But suddenly cull calories out of nowhere and not only will your rumbling stomach take umbrage, your hormones are bound to have strong opinions, too. They’re the biological equivalent of couriers, delivering messages around the body, so do things that interfere with their natural rhythm and shit will go down. It’s an inconvenie­nt biological truth that your body has a healthy weight zone in which it would like you to stay. And, given that it’s motivated by the historic sole purpose of procreatio­n, the ideal muscle/fat ratio may not chime with your spring/summer 2018 goals. ‘Restrict your food intake significan­tly and the endocrine system sends out a hormonal cry for help along the lines of, “I need more calories, feed me more,” in an effort to keep your weight from falling,’ explains registered dietitian Priya Tew. ‘Your appetitere­ducing hormones leptin, peptide YY and CCK (cholecysto­kinin) decrease, while the appetite-enhancing hormone ghrelin increases,’ she adds. ‘Your body is now so concerned about entering what it perceives to be a famine state that it will move this optimal weight window higher as a backup plan,’ says Tew. ‘Its priority is to stop you from starving – and this way, even if you find yourself without food again soon, your body will have more fat stores to survive off.’ In short, attempt to put your body on a crash diet and it will repay you by increasing your fat stores. Mission far from accomplish­ed. Plus, if you’ve ever walked past a Pizza Express mid-diet and teared up at the smell of fresh dough balls, you’ll be well aware of the fact that crash-dieting triggers an emotional response just as it elicits physical fluctuatio­ns. ‘Two people can be following exactly the same diet and have very different emotional reactions,’ explains Dr Joanna Silver, counsellin­g psychologi­st and eating disorders specialist. A history of disordered eating is an obvious indicator that crash-dieting could be problemati­c for you, but it isn’t always that clear-cut. ‘A person’s emotional response to a diet can also depend on the importance and meaning they place on losing weight.’ Have a date circled in your diary that you care deeply about looking good for and you heighten your risk of an emotional fallout. Dr Silver cites the example of the seminal deprivatio­n study ‘The Minnesota Starvation Experiment’, which saw 36 men have their daily calories cut to just 1,500 for six months. Researcher­s concluded that being deprived of food led to depression, mood disturbanc­es, general apathy for life, an obsession with ‘food-getting activities’ and gloomy relationsh­ips – even after they resumed normal eating patterns. Last year, researcher­s at the University of Helsinki reached a similar conclusion: that ‘disordered eating’ (arbitraril­y deciding when they were hungry or full – regardless of how they were feeling – or habitually weighing their food) among 24-year-olds led to ‘lower psychologi­cal wellbeing’, even up to a decade later.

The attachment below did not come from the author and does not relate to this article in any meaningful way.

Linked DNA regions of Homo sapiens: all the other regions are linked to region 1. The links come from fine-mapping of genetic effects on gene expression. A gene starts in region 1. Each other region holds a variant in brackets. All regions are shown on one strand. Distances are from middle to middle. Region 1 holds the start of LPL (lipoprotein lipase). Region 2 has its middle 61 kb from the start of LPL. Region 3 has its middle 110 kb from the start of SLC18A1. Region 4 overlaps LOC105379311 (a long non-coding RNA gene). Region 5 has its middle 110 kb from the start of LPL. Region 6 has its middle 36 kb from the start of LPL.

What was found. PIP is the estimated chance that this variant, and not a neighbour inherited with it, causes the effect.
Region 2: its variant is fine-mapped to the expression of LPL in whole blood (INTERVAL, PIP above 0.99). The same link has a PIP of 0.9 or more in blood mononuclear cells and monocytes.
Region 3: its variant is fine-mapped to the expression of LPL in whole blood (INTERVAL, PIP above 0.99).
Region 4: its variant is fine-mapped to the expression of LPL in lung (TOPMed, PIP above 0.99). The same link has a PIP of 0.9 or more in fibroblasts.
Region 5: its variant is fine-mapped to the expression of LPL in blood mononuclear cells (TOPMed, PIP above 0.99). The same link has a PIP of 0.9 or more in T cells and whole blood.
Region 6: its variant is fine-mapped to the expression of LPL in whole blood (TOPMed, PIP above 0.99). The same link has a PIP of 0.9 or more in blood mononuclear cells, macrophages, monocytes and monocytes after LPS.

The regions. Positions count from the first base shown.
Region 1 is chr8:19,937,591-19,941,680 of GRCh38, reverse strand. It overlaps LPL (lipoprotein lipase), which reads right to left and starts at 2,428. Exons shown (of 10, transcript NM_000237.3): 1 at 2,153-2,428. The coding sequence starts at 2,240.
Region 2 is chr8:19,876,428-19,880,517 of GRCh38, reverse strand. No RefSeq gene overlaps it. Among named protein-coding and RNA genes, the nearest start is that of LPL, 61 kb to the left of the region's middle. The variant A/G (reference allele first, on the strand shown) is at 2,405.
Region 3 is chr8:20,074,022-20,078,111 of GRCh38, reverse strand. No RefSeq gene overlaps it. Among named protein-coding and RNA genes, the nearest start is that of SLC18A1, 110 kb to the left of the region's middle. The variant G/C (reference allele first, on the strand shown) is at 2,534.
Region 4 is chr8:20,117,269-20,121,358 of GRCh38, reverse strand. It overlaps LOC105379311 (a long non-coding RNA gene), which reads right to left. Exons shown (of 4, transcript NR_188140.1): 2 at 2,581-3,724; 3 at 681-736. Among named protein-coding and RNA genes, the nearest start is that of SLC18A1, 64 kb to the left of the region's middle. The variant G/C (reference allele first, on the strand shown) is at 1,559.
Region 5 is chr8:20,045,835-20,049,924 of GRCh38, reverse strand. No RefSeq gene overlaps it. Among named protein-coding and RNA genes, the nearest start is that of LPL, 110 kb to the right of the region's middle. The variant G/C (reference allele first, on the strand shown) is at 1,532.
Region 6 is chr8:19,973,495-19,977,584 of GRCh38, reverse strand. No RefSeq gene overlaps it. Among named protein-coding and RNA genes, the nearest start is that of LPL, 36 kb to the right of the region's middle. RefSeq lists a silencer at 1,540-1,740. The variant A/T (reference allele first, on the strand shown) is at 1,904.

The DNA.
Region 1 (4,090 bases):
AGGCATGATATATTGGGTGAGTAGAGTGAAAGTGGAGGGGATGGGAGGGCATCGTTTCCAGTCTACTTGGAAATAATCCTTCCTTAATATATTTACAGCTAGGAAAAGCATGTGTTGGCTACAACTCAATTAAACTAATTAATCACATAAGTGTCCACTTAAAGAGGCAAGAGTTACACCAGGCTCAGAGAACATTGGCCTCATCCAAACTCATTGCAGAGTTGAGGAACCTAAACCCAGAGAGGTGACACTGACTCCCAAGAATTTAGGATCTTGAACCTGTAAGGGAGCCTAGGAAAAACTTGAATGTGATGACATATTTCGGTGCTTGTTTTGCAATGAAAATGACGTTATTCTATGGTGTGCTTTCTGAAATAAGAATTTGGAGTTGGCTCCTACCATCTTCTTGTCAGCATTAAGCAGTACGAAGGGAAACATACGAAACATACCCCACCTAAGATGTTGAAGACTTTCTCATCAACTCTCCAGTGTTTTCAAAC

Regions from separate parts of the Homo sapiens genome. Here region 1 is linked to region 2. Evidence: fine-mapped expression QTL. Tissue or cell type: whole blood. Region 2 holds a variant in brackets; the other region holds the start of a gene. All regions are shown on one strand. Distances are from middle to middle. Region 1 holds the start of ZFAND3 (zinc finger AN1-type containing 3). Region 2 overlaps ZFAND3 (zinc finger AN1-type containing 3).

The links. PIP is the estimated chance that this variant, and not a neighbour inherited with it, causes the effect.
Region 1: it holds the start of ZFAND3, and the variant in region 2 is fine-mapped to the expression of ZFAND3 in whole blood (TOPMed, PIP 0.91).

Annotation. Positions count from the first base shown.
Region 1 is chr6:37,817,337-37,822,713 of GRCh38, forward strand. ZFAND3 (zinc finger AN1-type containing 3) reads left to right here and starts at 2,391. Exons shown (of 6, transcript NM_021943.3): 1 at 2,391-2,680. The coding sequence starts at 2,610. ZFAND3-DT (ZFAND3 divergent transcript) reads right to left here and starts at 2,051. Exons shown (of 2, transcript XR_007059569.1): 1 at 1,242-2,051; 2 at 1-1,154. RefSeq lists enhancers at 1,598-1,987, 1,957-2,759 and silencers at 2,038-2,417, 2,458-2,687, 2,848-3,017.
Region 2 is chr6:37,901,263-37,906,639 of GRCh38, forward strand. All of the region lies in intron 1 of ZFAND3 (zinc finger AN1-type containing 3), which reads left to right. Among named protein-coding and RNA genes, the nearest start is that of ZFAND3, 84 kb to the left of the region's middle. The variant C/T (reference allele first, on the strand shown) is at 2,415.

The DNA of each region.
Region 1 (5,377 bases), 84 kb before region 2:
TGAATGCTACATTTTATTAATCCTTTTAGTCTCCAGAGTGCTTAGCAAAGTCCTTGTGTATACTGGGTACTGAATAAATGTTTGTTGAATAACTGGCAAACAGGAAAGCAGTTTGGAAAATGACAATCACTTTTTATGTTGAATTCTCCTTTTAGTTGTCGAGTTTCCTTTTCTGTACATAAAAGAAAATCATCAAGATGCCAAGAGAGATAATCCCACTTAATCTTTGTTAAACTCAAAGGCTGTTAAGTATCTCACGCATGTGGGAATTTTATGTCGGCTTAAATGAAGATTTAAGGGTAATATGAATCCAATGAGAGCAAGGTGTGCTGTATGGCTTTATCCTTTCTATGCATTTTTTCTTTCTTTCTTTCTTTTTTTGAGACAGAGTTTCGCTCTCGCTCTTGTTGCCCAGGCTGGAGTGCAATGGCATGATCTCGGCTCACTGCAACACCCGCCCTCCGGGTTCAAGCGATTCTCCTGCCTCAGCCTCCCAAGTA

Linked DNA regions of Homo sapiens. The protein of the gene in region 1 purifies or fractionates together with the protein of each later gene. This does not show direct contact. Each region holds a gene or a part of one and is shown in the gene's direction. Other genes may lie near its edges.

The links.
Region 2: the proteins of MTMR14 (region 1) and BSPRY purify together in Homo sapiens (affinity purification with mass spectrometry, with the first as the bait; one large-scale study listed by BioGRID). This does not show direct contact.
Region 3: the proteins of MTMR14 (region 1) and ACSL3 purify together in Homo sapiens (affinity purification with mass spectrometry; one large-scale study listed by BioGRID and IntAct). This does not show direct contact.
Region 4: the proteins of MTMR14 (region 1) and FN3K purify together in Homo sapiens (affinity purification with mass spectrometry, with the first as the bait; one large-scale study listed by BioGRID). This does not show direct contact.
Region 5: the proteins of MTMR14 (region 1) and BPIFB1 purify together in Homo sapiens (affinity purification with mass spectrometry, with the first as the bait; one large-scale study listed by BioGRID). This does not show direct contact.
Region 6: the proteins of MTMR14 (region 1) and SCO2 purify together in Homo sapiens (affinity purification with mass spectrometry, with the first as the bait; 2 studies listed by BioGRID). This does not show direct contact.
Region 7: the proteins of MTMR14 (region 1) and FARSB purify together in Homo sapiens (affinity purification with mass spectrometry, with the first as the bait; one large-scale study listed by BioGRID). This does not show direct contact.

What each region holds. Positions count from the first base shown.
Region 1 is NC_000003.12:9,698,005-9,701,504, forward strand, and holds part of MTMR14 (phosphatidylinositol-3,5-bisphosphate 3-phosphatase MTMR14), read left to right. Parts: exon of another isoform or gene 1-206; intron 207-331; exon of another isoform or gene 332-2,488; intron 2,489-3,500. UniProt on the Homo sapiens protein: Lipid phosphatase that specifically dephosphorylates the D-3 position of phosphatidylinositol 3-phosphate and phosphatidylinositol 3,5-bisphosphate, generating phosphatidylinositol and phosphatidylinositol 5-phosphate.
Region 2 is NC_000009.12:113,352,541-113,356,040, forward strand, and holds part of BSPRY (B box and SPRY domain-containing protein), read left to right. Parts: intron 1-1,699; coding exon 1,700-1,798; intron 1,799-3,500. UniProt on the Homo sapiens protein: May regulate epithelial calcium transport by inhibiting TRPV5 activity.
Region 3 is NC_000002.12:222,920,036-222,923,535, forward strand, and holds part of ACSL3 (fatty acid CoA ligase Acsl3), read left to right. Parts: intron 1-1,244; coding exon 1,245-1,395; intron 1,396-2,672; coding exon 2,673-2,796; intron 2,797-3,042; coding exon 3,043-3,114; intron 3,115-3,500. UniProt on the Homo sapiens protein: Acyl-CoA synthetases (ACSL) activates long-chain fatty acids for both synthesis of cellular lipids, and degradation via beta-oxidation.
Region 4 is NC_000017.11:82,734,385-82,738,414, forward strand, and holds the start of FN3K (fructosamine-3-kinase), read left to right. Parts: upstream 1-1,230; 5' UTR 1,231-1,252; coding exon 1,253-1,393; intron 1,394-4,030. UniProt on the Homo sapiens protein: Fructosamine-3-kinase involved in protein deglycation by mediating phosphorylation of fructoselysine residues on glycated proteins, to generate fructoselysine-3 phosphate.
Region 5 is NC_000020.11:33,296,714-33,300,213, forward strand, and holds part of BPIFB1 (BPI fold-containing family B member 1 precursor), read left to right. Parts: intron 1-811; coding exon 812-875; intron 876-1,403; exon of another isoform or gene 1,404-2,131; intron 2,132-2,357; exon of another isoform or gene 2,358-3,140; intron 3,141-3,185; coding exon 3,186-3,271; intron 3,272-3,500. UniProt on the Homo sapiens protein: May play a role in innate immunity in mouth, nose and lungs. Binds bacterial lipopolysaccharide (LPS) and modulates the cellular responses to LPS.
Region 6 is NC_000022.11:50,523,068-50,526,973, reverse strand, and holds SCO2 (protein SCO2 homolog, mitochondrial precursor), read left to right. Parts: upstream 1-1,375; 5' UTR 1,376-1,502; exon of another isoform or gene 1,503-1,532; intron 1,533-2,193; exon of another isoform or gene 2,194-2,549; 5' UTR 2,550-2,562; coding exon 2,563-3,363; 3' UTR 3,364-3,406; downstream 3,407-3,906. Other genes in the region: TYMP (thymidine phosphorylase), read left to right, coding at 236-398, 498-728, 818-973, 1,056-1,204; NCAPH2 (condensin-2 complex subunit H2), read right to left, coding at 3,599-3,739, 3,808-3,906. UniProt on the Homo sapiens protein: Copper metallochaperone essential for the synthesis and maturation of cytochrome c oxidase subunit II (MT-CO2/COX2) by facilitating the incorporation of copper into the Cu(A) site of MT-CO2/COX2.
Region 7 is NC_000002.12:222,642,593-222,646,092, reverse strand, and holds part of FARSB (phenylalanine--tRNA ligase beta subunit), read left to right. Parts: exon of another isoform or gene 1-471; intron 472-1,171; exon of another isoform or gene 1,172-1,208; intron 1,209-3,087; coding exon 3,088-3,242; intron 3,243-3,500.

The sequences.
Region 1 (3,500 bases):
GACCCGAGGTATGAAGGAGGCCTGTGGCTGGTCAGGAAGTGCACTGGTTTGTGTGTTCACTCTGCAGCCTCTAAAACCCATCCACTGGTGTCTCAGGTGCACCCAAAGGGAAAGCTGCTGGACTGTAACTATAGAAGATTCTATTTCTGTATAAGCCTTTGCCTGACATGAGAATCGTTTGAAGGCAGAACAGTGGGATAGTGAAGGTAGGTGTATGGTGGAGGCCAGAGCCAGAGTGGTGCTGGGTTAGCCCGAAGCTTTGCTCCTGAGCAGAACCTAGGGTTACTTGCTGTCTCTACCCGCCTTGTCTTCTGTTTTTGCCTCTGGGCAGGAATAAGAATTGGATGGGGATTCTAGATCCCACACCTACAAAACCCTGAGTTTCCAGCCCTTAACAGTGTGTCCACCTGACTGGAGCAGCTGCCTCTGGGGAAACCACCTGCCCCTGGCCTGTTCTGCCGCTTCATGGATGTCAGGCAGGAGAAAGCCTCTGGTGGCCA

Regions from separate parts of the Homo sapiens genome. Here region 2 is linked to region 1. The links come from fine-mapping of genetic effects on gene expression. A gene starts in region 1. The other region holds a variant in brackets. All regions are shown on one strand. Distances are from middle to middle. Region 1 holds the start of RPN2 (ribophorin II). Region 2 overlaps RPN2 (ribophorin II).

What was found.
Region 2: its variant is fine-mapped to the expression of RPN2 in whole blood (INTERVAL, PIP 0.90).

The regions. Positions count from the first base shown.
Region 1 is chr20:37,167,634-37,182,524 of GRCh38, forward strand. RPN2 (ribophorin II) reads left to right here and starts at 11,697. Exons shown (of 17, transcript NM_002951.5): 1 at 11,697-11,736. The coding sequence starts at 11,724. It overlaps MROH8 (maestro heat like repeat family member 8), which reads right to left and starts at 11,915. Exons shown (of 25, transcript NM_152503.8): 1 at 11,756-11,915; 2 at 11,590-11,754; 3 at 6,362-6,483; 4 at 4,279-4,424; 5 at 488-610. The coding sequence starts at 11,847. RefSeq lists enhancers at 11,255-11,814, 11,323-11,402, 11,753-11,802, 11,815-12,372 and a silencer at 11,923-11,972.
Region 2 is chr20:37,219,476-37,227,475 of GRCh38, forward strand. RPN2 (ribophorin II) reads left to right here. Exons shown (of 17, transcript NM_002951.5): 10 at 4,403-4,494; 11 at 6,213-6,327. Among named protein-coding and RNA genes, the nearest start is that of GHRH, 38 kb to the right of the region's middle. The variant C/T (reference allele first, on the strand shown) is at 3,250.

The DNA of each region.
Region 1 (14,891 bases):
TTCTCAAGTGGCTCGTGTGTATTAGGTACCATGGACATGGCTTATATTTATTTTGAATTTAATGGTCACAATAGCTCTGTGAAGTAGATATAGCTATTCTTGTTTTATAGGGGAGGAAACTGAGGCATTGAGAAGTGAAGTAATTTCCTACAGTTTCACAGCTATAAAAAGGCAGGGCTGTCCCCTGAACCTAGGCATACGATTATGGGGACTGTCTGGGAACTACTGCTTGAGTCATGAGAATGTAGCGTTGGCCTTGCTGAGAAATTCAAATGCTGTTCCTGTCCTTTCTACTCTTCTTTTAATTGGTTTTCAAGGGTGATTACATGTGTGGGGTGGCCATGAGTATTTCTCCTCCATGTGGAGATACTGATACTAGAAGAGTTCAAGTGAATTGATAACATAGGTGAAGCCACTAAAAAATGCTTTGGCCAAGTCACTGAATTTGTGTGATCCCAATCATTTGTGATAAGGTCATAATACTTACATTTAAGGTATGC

The idea that you get out as much as you put in can prompt you to rev up your fitness schedule in order to get bigger results, quicker. But, when it comes to eliciting healthy changes in the body, going hard and fast isn’t often the finest modus operandi. ‘Resistance training – such as weight-lifting, TRX and certain Crossfit workouts – creates micro-tears in your muscle that can take up to 72 hours to repair,’ explains Niko Algieri, director and co-founder of Equilibriu­m Total Balance (weareequil­ibrium.com). These tears are the key to building strength,